What has been a construction site on the corner of 40th and Walnut since last May will finally open to the public as Harvest Seasonal Grill and Wine Bar by the end of September.
Delays with construction, union workers, zoning and weather have pushed the opening date from June to the week of Sept. 26.
“There are always delays; it takes time to get investors and approval from the health inspectors,” Dan Steiger, Harvest’s managing partner, said.
He added that the construction workers on site are unionized. “Union workers don’t work that fast. It is out of our control.”
“Unexpected things pop up any time you are doing construction for a pre-existing building,” said Jeff Adams, owner of Green Edge Landscaping, one of the construction companies working on site. “Deadlines were pushed back and decisions weren’t made.”
Heavy amounts of rain during the summer also prevented the workers from working outside, according to Adams. The rain affected installation and masonry projects and caused electrical issues that could not be overlooked.
In addition, before the construction companies could begin work, certain zoning permits and structural issues had to be dealt with, explained restaurant owner Dave Magrogan, who also owns Doc Magrogan’s Oyster House, which opened at 34th and Sansom streets this summer.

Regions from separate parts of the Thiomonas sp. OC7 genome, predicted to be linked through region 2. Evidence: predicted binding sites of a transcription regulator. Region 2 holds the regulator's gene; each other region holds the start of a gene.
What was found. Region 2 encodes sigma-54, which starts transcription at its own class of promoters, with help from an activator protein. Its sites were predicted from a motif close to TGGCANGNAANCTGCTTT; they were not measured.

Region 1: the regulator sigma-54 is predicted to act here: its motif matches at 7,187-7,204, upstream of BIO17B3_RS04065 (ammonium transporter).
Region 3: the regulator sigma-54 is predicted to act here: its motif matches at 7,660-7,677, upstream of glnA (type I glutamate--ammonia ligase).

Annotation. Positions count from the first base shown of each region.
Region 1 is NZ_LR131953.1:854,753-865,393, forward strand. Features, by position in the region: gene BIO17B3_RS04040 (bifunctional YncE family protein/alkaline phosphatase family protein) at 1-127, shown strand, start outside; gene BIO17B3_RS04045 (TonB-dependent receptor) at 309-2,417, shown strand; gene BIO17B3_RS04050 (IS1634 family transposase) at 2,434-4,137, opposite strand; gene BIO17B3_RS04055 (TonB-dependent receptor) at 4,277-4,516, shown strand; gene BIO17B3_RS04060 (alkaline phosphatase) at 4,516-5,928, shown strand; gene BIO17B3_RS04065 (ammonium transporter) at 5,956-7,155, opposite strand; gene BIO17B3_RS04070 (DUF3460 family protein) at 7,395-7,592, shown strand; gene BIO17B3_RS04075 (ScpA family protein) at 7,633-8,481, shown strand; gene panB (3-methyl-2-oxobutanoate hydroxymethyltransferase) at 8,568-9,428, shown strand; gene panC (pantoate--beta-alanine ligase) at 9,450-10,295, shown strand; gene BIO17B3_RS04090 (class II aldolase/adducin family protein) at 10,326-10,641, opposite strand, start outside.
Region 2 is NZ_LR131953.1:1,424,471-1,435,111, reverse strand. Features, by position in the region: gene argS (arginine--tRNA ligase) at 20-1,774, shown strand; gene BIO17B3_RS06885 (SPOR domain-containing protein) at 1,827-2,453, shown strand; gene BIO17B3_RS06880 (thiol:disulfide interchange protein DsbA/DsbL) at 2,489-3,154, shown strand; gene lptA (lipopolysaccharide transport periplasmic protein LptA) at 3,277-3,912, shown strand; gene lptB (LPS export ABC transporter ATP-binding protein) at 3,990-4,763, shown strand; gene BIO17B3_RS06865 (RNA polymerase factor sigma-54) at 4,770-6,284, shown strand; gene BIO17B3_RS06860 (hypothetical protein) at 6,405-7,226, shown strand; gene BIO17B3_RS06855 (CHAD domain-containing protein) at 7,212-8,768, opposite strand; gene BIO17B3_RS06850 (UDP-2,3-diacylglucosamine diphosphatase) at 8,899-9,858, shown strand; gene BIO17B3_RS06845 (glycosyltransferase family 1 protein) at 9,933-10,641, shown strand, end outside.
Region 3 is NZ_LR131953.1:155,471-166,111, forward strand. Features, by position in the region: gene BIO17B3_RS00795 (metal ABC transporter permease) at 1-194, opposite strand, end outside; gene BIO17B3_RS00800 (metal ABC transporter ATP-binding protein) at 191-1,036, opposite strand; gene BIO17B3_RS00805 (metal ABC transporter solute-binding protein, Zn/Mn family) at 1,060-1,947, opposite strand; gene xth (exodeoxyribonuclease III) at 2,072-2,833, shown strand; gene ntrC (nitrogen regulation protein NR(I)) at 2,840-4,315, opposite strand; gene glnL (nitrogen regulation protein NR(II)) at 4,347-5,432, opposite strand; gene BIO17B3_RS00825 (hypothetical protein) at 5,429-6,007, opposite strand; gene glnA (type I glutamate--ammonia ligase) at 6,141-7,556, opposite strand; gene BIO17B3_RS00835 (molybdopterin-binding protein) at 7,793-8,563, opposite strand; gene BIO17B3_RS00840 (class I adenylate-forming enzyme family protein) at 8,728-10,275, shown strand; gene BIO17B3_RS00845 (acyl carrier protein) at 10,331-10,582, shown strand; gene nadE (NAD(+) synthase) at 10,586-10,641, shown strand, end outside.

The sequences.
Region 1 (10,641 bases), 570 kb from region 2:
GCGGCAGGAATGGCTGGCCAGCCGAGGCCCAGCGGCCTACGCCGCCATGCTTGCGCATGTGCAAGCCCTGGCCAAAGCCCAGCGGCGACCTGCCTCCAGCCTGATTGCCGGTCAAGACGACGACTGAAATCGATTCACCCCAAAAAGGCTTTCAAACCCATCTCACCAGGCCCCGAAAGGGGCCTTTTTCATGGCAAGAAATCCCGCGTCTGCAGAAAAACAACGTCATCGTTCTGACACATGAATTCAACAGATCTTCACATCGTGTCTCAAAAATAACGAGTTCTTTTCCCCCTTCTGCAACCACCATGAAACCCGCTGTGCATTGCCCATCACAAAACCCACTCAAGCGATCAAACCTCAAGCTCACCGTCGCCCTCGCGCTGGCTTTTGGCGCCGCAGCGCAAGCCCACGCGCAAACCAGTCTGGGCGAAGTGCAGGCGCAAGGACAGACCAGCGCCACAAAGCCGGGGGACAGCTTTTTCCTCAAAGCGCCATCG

“Building in a city is a long process,” Magrogan said.
Complex indoor renovations — including changes to the facade and stairway and the addition of an elevator — also contributed to a longer-than-anticipated design and construction phase.
Due to various issues, DOVER Construction, the general contractor company on site, did not start their work until June.
Project manager Bob Magyar of DOVER Construction said, “There were some unforeseen existing conditions that forced us to reschedule some things.” Once they began working in June, everything has proceeded on schedule.
When it opens, Harvest promises to be “a fine addition to the campus,” Magyar said. “Everyone will really enjoy it.”
The restaurant’s concept is “a changing farm to table menu,” manager Antonia Siemion said. The menu — featuring dishes mostly under 500 calories — will be upscale but affordable, she added.
Magyar and his workers built the space to have an open kitchen that will be exposed to the diners as they eat as well as a bar made from recycled glass, private dining areas and multiple fireplaces. The exterior earth tone stones are carried through in the inside decor.
Both the restaurant’s design and menu reflect a desire to highlight sustainable and organic materials and ingredients. “We tried to use as many sustainable products in our décor and menu as possible,” Magrogan said. “We are careful about the amount of waste we create.”
The outside dining area will have a lush garden feel and will be called “The Lawn,” Magrogan explained.
“We wanted to separate the restaurant from the busy city street,” he said. “It will be like an oasis for students.”
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